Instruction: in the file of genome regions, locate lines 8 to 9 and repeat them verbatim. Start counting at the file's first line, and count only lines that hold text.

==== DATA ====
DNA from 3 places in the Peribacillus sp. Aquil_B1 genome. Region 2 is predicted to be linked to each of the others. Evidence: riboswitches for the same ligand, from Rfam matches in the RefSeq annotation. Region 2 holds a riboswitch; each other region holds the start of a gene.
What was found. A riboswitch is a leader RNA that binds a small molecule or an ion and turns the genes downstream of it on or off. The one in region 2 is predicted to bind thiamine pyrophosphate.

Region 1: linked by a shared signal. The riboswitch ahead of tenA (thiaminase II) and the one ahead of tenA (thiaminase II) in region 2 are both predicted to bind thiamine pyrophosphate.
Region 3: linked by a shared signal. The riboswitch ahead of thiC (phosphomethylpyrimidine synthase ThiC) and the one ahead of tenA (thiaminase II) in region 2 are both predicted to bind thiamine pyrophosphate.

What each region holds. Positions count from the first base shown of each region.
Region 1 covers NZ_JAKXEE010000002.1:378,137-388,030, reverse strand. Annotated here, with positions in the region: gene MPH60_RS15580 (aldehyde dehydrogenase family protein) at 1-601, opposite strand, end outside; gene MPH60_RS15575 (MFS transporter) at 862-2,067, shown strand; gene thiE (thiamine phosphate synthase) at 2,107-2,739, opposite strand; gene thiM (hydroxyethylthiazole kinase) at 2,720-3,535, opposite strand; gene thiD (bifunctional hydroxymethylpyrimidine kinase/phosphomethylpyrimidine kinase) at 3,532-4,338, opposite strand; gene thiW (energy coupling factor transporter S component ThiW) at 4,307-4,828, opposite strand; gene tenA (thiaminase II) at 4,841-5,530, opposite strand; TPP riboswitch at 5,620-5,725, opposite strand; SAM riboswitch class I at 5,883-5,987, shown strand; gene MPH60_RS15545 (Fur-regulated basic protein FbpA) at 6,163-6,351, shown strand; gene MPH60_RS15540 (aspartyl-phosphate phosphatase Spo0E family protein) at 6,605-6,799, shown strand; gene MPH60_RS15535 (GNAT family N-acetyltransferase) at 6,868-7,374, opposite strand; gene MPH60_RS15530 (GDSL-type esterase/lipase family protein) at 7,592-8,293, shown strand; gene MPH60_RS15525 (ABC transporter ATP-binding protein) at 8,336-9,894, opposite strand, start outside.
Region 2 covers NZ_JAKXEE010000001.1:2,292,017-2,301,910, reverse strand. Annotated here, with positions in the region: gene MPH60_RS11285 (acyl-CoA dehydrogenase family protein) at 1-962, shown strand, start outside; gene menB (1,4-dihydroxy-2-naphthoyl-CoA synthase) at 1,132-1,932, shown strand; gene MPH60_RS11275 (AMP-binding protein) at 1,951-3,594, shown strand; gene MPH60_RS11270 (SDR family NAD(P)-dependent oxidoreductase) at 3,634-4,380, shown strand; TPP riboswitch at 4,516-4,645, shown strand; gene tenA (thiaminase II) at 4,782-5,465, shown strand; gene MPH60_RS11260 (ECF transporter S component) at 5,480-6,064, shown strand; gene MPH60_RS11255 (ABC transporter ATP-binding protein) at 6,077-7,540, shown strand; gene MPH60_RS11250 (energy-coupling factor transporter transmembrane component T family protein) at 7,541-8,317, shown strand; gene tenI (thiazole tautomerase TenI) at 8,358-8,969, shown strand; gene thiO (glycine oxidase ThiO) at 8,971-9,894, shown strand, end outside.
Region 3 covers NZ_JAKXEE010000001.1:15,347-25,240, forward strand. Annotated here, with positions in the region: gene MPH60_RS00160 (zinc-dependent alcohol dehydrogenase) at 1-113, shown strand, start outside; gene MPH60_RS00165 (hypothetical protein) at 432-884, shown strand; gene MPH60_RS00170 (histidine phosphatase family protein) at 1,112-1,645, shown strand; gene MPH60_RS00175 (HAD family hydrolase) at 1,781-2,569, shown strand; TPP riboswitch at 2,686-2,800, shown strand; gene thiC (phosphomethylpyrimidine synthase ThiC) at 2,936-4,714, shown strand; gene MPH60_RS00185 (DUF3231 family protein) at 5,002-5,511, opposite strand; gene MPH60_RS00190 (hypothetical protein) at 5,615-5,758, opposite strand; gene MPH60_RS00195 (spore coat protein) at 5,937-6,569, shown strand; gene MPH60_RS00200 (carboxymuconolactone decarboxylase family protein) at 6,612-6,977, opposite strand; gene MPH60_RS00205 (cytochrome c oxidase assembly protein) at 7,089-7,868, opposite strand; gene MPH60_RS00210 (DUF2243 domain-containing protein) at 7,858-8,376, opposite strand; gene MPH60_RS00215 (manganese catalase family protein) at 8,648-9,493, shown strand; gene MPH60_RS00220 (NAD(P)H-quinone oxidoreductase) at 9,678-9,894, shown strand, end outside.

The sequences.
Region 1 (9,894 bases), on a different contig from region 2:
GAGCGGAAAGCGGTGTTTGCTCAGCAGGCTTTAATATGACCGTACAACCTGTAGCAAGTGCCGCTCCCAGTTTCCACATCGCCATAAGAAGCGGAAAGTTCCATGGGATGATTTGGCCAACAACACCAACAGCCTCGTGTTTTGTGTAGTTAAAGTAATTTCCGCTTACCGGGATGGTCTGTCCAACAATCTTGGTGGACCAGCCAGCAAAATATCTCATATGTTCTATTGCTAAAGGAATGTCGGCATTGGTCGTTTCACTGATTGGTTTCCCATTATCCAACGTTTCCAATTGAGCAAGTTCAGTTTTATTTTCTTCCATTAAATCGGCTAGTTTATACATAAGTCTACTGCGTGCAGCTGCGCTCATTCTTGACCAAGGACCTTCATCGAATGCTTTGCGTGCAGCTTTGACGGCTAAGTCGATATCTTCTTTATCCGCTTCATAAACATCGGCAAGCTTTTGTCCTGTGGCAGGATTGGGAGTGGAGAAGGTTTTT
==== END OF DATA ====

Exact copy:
Region 3 covers NZ_JAKXEE010000001.1:15,347-25,240, forward strand. Annotated here, with positions in the region: gene MPH60_RS00160 (zinc-dependent alcohol dehydrogenase) at 1-113, shown strand, start outside; gene MPH60_RS00165 (hypothetical protein) at 432-884, shown strand; gene MPH60_RS00170 (histidine phosphatase family protein) at 1,112-1,645, shown strand; gene MPH60_RS00175 (HAD family hydrolase) at 1,781-2,569, shown strand; TPP riboswitch at 2,686-2,800, shown strand; gene thiC (phosphomethylpyrimidine synthase ThiC) at 2,936-4,714, shown strand; gene MPH60_RS00185 (DUF3231 family protein) at 5,002-5,511, opposite strand; gene MPH60_RS00190 (hypothetical protein) at 5,615-5,758, opposite strand; gene MPH60_RS00195 (spore coat protein) at 5,937-6,569, shown strand; gene MPH60_RS00200 (carboxymuconolactone decarboxylase family protein) at 6,612-6,977, opposite strand; gene MPH60_RS00205 (cytochrome c oxidase assembly protein) at 7,089-7,868, opposite strand; gene MPH60_RS00210 (DUF2243 domain-containing protein) at 7,858-8,376, opposite strand; gene MPH60_RS00215 (manganese catalase family protein) at 8,648-9,493, shown strand; gene MPH60_RS00220 (NAD(P)H-quinone oxidoreductase) at 9,678-9,894, shown strand, end outside.

The sequences.